As to the actual locations used in this montage, even though there’s no signage visible, I’m pretty sure the first shot was filmed at the 53rd Street Station, which is also where Tony ends up a couple shots later, but just on the other side. What’s interesting is that the platform on the downtown side has round wooden columns, while the platform on the uptown side has squared metal columns, which is a convenient for a film crew to make it look like two different stations, or even two different subway lines.
Aside from the shape of the columns, not much at the 53rd Street station today looks like it did in 1977, especially after it was upgraded in 2017 as part of the MTA’s $72 million renovation project. You can tell things had been modernized even before you go underground by the looks of the black, futuristic subway entrances along 4th Avenue.
Back in Manhattan
What’s interesting about Saturday Night Fever, which many would call the quintessential Brooklyn movie, is that it ends at this Manhattan location, with a hopeful and reformed Tony essentially choosing to leave his Bay Ridge life behind. From that, the movie’s message could reasonably be interpreted as being, “Manhattan is better than Brooklyn.”
While the people involved in Saturday Night Fever clearly had an affection for the eastern borough, Brooklyn is definitely characterized as being crude, coarse and lower-class.
This is a perspective that seems to had been strongly held by Travolta, who insisted that the sequel, Staying Alive, which took place almost entirely in Manhattan, be extremely positive and uplifting. Directed by Rocky-star Sylvester Stallone, Staying Alive is quite possibly the worst sequel ever made, not only because it’s so bad, but because the original was so good. The two films feel like they’re taking place in two completely different worlds. It’s like if the sequel to The Godfather was the movie, Superman III.
When I saw Fever as a kid, I obviously enjoyed it for the dancing, the nudity, and the non-stop swearing, but I could also instinctively tell that the characters were something unique. Later on in life, I realized that these characters were something that hadn’t previously been represented in cinema — certainly not in such a bold, unabashed way. These are not likable people, and the movie doesn’t shy away from that. But the secret to its success was casting John Travolta in the lead role, where his inherent sweetness comes through in his performance and makes you want the Tony character to succeed, even though he’s extremely flawed.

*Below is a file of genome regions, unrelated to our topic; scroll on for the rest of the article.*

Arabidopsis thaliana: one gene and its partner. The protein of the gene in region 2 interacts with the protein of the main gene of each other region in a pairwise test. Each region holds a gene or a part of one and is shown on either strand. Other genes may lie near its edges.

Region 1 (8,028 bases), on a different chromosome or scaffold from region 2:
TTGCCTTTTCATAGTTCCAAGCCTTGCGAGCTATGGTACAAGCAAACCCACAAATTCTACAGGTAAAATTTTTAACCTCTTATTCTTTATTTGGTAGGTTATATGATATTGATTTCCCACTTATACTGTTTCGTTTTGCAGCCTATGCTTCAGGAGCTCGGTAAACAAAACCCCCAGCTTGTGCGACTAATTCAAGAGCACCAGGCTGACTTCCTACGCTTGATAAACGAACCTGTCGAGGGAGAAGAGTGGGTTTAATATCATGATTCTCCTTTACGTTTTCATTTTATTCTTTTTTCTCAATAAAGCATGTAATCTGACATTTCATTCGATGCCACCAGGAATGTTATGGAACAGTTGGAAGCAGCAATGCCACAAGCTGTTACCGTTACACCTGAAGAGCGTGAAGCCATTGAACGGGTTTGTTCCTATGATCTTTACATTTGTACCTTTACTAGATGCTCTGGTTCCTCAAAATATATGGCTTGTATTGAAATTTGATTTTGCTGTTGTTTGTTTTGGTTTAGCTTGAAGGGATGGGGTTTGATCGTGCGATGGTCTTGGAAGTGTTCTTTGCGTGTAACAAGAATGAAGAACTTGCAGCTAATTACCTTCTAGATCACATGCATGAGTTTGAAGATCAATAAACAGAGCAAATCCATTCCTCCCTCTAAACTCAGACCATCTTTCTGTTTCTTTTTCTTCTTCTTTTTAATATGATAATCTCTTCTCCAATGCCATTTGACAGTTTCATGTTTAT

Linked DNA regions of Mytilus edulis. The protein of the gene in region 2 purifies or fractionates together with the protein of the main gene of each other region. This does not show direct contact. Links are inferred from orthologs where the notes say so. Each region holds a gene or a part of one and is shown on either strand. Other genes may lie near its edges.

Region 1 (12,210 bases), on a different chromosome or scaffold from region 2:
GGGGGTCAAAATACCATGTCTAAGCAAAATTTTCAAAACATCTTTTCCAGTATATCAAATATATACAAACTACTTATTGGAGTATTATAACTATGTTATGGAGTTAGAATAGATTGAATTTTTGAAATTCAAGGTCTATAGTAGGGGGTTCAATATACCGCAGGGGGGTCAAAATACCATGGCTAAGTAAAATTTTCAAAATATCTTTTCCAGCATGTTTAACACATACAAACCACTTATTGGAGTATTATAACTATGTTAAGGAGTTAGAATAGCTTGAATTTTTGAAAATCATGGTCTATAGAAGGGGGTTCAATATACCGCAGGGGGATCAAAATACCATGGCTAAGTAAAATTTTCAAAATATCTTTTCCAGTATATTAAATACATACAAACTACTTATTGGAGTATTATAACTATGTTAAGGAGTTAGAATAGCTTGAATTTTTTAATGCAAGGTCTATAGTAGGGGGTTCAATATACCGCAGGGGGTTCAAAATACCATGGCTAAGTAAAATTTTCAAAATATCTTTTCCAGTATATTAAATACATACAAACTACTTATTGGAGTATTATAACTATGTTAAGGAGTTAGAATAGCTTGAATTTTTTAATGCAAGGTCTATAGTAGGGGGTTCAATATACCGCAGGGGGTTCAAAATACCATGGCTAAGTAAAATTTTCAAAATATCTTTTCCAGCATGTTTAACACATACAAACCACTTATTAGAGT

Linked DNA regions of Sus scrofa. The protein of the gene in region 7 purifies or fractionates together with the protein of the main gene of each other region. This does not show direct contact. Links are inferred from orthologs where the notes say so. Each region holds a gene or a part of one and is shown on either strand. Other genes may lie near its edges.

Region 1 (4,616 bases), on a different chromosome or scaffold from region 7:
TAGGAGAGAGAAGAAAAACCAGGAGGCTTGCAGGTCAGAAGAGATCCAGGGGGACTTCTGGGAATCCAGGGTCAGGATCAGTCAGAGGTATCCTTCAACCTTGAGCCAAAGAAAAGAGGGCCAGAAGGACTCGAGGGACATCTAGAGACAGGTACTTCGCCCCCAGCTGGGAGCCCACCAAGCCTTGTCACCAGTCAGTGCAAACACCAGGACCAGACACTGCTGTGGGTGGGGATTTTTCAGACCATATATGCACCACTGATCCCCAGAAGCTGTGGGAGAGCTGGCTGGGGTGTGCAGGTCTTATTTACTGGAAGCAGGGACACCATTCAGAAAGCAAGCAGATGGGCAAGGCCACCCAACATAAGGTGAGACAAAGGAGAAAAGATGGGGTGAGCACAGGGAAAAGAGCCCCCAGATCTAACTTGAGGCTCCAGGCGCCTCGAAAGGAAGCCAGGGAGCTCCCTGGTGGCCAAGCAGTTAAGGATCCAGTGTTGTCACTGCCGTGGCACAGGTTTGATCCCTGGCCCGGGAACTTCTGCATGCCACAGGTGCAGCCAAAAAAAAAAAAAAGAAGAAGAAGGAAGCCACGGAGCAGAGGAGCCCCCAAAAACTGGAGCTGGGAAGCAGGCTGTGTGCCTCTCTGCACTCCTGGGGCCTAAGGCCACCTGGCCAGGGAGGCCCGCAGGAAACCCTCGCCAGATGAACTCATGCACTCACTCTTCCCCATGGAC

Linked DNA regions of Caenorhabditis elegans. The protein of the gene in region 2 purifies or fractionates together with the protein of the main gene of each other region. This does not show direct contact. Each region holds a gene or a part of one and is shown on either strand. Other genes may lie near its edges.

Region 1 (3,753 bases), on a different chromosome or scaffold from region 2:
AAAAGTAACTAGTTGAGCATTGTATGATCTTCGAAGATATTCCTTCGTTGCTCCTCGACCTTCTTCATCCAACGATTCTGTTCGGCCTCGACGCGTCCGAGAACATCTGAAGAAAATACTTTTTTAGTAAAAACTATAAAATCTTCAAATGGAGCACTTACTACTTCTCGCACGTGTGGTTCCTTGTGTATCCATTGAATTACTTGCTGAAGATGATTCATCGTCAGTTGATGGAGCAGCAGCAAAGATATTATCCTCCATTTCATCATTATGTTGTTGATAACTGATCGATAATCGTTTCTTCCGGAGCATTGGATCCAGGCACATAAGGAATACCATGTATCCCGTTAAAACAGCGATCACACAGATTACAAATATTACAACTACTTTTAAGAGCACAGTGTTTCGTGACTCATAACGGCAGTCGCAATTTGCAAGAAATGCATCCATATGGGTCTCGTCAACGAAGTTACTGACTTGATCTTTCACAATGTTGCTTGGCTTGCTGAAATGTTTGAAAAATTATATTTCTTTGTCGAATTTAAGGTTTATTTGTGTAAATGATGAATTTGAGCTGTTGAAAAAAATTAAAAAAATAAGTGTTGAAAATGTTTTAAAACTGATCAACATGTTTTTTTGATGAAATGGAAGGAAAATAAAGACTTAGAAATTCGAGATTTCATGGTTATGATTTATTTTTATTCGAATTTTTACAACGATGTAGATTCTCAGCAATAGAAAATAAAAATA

Of course, when it comes to Travolta in this film, I would be remiss if I didn’t mention his dancing. While not perfect, it’s nonetheless impressive, with several dance moves that look nearly impossible to execute. But the fact that his dancing is skilled but not professional, helps add to the reality. Also, by having a good portion of the dance sequences in wide master shots, it keeps things from looking too polished and almost makes us feel like we’re watching a documentary.
For me, Saturday Night Fever is one of those perfect NYC films — not only does it have a ton of vintage on-location footage of the city, but it’s got interesting characters, great performances, incredible music, and an engaging story. In short, I don’t think there’s a single boring scene in the entire lot. It may not be my favorite NYC film, but it’s up there.
One person who did declare Saturday Night Fever to be their favorite movie of all time was film critic Gene Siskel. In 1978, he proved his fandom by buying one of the iconic white suits worn by Travolta at an auction for $2,000 (purportedly out-bidding Jane Fonda by a hundred bucks). And just like what Vito Bruno did with the club’s lighted dance floor, Siskel later re-auctioned the garment for a tidy profit, selling it at Christie’s for $145,500. (Strangely enough, all these fans who bought items connected with the movie would eventually sell them off for a profit.)
While Saturday Night Fever is definitely a quintessential part of 1970s culture, it sadly isn’t a film that’s being viewed by new generations, probably due to some of its darker themes. But all that being said, that depiction of Travolta striking a dance pose in his all-white suit is probably one of the most iconic images in cinematic history. Just goes to show what a pop-cultural juggernaut this film once was.